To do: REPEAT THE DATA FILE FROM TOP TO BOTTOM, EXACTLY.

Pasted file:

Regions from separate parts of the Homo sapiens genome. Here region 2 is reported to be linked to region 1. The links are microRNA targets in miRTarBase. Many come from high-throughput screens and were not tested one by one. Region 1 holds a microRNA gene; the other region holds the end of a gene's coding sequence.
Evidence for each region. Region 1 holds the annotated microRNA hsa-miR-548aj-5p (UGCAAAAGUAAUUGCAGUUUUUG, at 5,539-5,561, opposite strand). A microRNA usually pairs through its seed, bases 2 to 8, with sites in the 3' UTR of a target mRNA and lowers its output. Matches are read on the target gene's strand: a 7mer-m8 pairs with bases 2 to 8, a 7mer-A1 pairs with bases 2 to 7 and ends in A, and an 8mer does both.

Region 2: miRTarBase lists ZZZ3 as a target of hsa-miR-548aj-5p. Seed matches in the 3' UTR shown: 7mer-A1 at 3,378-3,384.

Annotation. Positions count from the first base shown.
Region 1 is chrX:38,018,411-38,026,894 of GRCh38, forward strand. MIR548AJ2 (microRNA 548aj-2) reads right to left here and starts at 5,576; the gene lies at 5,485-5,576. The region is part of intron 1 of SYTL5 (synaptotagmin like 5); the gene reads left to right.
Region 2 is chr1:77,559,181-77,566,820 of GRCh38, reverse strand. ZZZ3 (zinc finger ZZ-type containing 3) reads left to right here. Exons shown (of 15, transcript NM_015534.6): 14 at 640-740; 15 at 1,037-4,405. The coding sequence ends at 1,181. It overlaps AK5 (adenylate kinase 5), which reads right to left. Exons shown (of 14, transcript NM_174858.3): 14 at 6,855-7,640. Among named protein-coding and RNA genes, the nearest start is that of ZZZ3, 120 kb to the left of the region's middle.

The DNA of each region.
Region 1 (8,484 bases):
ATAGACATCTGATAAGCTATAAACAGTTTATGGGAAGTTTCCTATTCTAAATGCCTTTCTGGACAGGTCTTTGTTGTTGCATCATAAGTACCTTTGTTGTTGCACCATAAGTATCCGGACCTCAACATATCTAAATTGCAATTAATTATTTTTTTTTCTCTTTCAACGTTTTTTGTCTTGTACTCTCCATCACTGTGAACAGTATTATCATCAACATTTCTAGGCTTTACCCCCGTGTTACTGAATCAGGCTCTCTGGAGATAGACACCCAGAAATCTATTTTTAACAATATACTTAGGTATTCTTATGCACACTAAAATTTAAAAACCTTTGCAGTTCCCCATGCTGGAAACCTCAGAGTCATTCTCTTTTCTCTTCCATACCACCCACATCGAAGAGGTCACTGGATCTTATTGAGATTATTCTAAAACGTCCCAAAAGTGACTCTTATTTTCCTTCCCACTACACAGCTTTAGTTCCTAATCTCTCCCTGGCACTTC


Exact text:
Regions from separate parts of the Homo sapiens genome. Here region 2 is reported to be linked to region 1. The links are microRNA targets in miRTarBase. Many come from high-throughput screens and were not tested one by one. Region 1 holds a microRNA gene; the other region holds the end of a gene's coding sequence.
Evidence for each region. Region 1 holds the annotated microRNA hsa-miR-548aj-5p (UGCAAAAGUAAUUGCAGUUUUUG, at 5,539-5,561, opposite strand). A microRNA usually pairs through its seed, bases 2 to 8, with sites in the 3' UTR of a target mRNA and lowers its output. Matches are read on the target gene's strand: a 7mer-m8 pairs with bases 2 to 8, a 7mer-A1 pairs with bases 2 to 7 and ends in A, and an 8mer does both.

Region 2: miRTarBase lists ZZZ3 as a target of hsa-miR-548aj-5p. Seed matches in the 3' UTR shown: 7mer-A1 at 3,378-3,384.

Annotation. Positions count from the first base shown.
Region 1 is chrX:38,018,411-38,026,894 of GRCh38, forward strand. MIR548AJ2 (microRNA 548aj-2) reads right to left here and starts at 5,576; the gene lies at 5,485-5,576. The region is part of intron 1 of SYTL5 (synaptotagmin like 5); the gene reads left to right.
Region 2 is chr1:77,559,181-77,566,820 of GRCh38, reverse strand. ZZZ3 (zinc finger ZZ-type containing 3) reads left to right here. Exons shown (of 15, transcript NM_015534.6): 14 at 640-740; 15 at 1,037-4,405. The coding sequence ends at 1,181. It overlaps AK5 (adenylate kinase 5), which reads right to left. Exons shown (of 14, transcript NM_174858.3): 14 at 6,855-7,640. Among named protein-coding and RNA genes, the nearest start is that of ZZZ3, 120 kb to the left of the region's middle.

The DNA of each region.
Region 1 (8,484 bases):
ATAGACATCTGATAAGCTATAAACAGTTTATGGGAAGTTTCCTATTCTAAATGCCTTTCTGGACAGGTCTTTGTTGTTGCATCATAAGTACCTTTGTTGTTGCACCATAAGTATCCGGACCTCAACATATCTAAATTGCAATTAATTATTTTTTTTTCTCTTTCAACGTTTTTTGTCTTGTACTCTCCATCACTGTGAACAGTATTATCATCAACATTTCTAGGCTTTACCCCCGTGTTACTGAATCAGGCTCTCTGGAGATAGACACCCAGAAATCTATTTTTAACAATATACTTAGGTATTCTTATGCACACTAAAATTTAAAAACCTTTGCAGTTCCCCATGCTGGAAACCTCAGAGTCATTCTCTTTTCTCTTCCATACCACCCACATCGAAGAGGTCACTGGATCTTATTGAGATTATTCTAAAACGTCCCAAAAGTGACTCTTATTTTCCTTCCCACTACACAGCTTTAGTTCCTAATCTCTCCCTGGCACTTC